As Thomas took the oath, he was therefore Catholic. It is unknown how Thomas is related to the Butlers, and there are no other records of a Thomas Butler in County Wexford at this time, but the name Thomas continues in the Oylegate area near Edermine, and in Enniscorthy. A Thomas is named in the Griffiths Valuation living in Newtown just north of Ferns.
Maybe he was a descendant of Thomas, 3rd son of Pierce of Kayer (the elder), about whom nothing is known. However, he was probably related to the Kayer line, somewhere.

Hore- Vol 6 Chap XXVII p524
1681- The entries in the Record Book of the Borough of Enniscorthy commence in this year. Many of these are curious and interesting besides supplying us with the names and dates of appointment of the Portreeves, burgesses, and other officers of the town. Note 2- the following names of the first Portreeve and Burgesses under the Charter (see Pat. Roll II James I., Pt I, m6). Provost, or Portreeve: Richard Elliot gent. Burgesses: John ffortune, alias Miersie, Thomas Jagoe, Christopher Penrast, Thos Bennett, John English, Henry Poole, Stephen Walsh, Wm Butt, Thos ffarmer, Walter Browne, Thos Butler and John Browne. (NB. mostly New English and therefore Protestants, although the Browne family of Wexford, descendants of the Brownes of Mulrankin, was mostly staunch Catholic; this Thomas possibly the Thomas Butler from Ballinakill named in the Catholic Confederation Roll of 1641, or a son.)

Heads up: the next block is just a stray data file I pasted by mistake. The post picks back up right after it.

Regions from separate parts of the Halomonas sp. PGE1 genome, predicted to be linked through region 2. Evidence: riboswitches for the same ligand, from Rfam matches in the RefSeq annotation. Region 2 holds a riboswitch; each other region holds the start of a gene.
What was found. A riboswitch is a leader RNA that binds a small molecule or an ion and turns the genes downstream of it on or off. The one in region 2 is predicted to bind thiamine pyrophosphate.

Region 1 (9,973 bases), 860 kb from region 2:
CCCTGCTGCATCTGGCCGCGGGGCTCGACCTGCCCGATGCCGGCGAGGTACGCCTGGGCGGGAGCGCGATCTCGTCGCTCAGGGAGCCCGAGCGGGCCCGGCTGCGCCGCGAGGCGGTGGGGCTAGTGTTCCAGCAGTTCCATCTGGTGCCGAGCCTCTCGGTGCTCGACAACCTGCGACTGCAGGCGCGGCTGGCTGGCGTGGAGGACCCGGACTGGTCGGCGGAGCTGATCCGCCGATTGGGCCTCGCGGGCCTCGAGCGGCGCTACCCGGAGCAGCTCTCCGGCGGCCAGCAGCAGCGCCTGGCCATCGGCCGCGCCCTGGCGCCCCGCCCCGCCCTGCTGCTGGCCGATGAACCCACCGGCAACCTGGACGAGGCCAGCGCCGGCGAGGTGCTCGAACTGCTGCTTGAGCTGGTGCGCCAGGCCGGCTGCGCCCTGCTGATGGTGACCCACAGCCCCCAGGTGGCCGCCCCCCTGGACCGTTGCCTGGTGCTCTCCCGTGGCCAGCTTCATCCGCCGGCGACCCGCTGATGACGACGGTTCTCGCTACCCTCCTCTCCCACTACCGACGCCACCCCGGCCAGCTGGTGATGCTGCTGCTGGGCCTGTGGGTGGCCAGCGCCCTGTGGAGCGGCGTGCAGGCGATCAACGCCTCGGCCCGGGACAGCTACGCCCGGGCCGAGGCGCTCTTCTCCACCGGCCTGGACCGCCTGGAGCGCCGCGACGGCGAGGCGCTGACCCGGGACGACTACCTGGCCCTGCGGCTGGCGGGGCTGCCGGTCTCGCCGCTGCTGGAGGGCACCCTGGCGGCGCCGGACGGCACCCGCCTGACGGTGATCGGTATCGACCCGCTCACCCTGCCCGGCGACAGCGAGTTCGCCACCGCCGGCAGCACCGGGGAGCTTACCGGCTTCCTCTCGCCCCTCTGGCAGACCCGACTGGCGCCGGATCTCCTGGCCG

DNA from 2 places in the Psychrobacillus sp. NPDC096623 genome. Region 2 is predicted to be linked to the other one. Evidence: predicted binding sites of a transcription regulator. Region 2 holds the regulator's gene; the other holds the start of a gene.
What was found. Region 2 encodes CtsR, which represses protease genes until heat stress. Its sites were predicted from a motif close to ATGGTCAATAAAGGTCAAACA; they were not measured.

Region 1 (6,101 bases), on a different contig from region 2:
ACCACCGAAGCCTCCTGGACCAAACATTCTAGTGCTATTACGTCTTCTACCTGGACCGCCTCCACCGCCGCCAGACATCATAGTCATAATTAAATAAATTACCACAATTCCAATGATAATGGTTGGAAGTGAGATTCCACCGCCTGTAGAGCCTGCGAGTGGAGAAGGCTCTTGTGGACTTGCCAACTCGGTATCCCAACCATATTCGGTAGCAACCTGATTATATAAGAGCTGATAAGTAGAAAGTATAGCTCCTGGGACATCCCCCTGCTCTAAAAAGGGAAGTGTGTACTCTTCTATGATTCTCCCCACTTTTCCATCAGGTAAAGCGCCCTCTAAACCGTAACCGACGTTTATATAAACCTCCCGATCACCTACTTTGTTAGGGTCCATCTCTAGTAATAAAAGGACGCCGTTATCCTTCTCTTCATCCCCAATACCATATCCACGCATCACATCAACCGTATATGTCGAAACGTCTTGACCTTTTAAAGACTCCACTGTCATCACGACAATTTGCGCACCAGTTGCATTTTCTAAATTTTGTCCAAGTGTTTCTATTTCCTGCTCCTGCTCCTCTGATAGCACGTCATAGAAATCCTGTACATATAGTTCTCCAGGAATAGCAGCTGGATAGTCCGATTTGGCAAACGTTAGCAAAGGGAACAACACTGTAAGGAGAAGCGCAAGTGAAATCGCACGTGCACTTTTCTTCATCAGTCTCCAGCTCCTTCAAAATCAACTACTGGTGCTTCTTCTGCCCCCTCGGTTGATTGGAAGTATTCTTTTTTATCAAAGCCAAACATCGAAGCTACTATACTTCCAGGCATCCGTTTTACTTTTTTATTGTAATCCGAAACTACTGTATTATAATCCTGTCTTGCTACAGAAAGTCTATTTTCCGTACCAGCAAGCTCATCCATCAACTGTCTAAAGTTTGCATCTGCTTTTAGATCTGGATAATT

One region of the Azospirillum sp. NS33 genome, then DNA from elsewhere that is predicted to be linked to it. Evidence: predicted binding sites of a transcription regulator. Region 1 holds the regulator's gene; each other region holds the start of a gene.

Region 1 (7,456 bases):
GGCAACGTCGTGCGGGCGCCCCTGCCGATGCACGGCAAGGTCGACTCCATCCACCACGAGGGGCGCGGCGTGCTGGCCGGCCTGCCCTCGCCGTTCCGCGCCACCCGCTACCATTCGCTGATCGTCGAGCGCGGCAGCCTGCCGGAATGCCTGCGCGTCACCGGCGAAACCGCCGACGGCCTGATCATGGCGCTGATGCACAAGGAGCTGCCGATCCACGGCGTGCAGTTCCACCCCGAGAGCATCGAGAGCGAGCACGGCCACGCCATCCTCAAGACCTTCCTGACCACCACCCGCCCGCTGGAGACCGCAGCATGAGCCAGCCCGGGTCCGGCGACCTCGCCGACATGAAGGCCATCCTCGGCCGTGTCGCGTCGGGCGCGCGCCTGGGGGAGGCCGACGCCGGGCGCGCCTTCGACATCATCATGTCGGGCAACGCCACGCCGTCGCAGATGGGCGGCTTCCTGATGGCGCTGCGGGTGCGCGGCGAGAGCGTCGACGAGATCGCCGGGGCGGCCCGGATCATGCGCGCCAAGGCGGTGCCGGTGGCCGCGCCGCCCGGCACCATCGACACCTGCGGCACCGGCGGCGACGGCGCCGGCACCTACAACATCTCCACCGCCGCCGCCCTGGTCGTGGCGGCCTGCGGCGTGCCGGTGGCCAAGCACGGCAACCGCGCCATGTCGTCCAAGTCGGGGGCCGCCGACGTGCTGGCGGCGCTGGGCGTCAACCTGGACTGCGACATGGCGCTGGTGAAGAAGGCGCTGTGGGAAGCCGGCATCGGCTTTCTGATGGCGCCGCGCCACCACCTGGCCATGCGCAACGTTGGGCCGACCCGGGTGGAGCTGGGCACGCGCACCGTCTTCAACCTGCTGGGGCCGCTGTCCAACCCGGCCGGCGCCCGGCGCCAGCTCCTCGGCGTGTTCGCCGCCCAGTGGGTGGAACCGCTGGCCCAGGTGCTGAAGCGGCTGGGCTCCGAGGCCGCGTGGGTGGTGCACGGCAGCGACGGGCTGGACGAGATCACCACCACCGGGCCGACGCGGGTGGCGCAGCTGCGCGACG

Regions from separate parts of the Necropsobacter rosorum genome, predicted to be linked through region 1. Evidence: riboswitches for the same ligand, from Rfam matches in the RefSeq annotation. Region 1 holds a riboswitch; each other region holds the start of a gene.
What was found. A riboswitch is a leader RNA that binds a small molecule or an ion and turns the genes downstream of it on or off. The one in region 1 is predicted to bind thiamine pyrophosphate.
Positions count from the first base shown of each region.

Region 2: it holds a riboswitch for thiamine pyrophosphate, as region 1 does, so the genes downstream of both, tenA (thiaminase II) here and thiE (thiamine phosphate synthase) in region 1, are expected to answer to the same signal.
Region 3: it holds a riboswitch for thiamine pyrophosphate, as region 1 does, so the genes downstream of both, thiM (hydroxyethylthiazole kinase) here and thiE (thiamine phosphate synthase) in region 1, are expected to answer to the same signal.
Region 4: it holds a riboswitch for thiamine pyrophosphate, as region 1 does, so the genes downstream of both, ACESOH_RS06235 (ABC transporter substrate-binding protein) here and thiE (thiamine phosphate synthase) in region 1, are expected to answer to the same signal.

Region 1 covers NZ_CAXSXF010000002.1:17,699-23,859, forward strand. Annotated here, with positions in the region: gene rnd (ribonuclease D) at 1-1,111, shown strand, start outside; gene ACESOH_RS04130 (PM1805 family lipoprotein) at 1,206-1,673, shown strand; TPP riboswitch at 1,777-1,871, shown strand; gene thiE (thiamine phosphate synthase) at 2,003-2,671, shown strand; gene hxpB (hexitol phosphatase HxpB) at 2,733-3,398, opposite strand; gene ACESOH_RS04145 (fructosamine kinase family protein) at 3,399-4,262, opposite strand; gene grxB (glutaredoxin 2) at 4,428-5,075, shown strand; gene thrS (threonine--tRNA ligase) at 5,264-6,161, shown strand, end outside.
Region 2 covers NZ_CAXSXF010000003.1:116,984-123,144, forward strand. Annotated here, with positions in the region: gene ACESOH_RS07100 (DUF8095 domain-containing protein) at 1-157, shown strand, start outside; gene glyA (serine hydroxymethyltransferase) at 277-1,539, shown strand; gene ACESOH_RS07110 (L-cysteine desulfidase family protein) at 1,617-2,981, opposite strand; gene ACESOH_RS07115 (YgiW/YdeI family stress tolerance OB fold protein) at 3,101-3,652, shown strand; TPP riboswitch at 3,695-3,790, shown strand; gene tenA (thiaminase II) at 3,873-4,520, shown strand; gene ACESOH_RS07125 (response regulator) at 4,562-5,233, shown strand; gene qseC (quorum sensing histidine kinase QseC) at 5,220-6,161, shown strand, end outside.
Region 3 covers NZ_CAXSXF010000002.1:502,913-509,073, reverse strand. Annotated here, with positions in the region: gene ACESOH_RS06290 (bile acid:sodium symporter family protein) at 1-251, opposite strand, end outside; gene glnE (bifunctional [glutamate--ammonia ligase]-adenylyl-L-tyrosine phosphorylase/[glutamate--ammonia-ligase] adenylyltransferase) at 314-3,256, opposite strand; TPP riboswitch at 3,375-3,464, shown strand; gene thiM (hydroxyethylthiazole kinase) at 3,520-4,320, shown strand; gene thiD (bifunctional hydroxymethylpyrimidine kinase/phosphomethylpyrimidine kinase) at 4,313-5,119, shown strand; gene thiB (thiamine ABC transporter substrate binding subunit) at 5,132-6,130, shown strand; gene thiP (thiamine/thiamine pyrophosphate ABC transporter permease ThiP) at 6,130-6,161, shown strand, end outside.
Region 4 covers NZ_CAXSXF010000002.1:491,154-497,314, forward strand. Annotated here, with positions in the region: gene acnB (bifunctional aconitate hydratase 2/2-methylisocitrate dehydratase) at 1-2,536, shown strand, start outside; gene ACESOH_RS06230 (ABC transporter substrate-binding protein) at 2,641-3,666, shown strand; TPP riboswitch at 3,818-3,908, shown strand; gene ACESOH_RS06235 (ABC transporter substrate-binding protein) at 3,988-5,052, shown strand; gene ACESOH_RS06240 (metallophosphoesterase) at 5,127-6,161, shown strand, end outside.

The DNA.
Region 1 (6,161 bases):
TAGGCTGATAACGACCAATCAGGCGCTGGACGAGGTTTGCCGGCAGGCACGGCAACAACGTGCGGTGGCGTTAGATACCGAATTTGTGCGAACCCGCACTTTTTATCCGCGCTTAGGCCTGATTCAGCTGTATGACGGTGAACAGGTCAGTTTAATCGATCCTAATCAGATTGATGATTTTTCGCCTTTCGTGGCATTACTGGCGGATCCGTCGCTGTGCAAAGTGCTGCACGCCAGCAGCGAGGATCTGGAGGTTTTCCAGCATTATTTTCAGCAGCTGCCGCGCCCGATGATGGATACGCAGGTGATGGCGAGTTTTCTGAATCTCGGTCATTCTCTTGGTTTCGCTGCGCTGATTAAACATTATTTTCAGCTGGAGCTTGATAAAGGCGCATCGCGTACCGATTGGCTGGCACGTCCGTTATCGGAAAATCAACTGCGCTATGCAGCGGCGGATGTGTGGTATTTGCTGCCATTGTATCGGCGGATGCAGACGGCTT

Vol 5 p257- 1641- Names of members of the Catholic Confederation, from one of the Rolls of those who took the oath:
Butler, Thomas, of Ballinakill
Butler, Pierce, of Kayer

Vol 6 p526 Borough of Enniscorthy
1687 10 Oct- Patrick Colclough Esq added to list of Burgesses of the Borough of Enniscorthy.
1687 18 Oct-  James Butler and Charles Kavanagh sworn as Burgesses. ie.?  father of Lucy Kavanagh who married Richard Butler 2nd son of 2nd Visc. Galmoy and Eleanor White; or father of the Cavanagh who married Elinora the daughter of James Butler of Clough (son of Pierce Butler of Kayer) and Mary Colclough.

Vol 6- p504-
List of Irish Proprietors Transplanted into Connaught
James Butler of Belaunagh (Co Wexford), date of decree 3 June 1656, date of settlement 29 Aug 1657; no of acres assigned 230.
(Hore’s remarks: “Ballina, Castle Ellis Parish” near Ballymurn; but more probably Ballinure, north west of Enniscorthy; also, there are several other townlands named Ballina- just south of Blackwater; and just north of Castlebridge) 
(Possibly James the second son of Pierce Butler of Kayer)